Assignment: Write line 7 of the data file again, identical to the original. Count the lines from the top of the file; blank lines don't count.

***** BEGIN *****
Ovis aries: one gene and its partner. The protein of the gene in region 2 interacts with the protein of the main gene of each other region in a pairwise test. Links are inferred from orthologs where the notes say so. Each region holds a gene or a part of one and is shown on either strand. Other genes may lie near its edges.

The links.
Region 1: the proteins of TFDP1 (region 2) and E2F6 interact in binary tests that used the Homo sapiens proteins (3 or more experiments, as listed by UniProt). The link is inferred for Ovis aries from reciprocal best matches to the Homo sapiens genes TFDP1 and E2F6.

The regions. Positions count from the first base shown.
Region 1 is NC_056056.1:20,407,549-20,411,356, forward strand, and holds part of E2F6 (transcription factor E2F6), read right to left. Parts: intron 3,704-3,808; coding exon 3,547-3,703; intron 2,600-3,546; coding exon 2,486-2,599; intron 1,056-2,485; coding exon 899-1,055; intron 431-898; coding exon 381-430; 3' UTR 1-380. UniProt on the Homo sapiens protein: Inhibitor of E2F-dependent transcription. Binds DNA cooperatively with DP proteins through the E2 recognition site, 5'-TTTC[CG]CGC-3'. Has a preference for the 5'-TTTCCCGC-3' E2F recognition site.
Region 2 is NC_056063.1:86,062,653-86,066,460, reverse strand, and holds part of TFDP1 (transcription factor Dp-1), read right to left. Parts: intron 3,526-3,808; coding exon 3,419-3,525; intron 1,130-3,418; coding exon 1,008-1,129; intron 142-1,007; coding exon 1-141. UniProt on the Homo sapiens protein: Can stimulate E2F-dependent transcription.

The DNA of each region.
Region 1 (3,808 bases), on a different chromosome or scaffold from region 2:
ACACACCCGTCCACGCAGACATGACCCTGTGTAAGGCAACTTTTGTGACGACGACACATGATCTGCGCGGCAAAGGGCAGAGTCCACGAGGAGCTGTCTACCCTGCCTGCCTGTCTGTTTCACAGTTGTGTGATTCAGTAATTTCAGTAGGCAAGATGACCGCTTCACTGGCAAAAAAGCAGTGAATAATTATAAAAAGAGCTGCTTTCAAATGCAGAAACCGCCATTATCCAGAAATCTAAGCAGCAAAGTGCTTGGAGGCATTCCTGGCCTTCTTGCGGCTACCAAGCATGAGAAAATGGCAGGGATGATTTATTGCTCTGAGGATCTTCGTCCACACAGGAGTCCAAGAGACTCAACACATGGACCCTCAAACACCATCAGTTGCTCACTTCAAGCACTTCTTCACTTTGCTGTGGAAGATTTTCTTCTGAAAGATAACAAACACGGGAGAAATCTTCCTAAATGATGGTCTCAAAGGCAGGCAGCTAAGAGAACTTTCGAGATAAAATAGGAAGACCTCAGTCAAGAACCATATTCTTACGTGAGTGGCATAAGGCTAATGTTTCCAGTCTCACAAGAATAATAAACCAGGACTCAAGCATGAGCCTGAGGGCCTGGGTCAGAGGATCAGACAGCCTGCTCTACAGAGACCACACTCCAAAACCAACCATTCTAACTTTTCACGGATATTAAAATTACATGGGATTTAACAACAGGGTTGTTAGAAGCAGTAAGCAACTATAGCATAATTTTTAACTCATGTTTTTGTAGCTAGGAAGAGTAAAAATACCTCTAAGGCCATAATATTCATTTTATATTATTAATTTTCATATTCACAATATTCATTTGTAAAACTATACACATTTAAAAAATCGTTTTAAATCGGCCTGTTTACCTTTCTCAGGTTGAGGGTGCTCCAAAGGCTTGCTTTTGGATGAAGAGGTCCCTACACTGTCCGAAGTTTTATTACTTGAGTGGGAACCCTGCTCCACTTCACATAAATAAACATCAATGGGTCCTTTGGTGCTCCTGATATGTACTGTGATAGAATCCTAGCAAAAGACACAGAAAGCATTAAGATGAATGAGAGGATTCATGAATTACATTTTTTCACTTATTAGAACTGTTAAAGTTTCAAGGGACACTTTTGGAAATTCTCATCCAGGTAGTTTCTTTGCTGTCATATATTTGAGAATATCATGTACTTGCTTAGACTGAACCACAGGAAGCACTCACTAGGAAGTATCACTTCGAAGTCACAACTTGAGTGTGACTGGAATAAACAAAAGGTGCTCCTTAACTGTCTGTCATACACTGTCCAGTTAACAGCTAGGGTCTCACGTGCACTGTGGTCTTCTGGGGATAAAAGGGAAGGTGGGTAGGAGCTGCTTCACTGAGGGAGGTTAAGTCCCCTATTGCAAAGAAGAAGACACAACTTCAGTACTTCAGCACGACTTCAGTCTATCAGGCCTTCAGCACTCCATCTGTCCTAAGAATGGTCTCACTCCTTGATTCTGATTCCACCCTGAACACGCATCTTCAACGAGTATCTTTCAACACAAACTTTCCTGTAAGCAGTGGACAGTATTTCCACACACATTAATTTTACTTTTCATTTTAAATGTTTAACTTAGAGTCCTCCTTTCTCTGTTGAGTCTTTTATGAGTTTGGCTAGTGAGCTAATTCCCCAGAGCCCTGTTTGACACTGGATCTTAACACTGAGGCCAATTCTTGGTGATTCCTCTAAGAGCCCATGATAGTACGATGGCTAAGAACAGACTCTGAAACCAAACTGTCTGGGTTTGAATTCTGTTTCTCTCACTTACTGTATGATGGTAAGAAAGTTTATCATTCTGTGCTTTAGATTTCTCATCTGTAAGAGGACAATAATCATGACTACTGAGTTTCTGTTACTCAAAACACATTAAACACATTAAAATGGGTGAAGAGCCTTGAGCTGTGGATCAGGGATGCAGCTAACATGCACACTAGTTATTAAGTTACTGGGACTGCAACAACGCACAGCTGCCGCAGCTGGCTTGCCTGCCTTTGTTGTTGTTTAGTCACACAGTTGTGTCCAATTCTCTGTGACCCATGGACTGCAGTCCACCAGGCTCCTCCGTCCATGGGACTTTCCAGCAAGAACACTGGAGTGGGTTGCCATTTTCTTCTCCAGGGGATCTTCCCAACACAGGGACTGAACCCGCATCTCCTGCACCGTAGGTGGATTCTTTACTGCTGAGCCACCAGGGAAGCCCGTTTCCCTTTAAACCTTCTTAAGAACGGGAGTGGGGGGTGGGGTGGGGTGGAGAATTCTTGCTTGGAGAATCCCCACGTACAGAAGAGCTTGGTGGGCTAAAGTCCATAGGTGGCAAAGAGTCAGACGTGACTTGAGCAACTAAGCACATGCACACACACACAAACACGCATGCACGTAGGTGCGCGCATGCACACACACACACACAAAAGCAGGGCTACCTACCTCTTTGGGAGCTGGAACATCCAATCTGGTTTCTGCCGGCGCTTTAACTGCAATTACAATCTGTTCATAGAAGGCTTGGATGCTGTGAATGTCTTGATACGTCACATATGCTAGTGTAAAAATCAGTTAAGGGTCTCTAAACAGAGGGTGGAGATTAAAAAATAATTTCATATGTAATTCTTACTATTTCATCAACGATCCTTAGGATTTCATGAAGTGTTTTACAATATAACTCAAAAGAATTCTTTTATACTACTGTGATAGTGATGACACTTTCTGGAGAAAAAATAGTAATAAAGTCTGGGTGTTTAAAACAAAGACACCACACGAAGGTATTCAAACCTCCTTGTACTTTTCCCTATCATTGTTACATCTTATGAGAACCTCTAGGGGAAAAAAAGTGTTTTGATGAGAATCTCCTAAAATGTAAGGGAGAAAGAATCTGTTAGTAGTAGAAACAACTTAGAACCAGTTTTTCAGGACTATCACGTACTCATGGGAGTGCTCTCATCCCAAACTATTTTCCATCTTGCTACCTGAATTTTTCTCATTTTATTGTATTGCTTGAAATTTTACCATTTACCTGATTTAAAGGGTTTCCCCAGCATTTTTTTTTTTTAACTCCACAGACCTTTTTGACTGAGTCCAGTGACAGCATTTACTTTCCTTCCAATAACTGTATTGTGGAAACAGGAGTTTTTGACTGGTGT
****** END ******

The DNA of each region.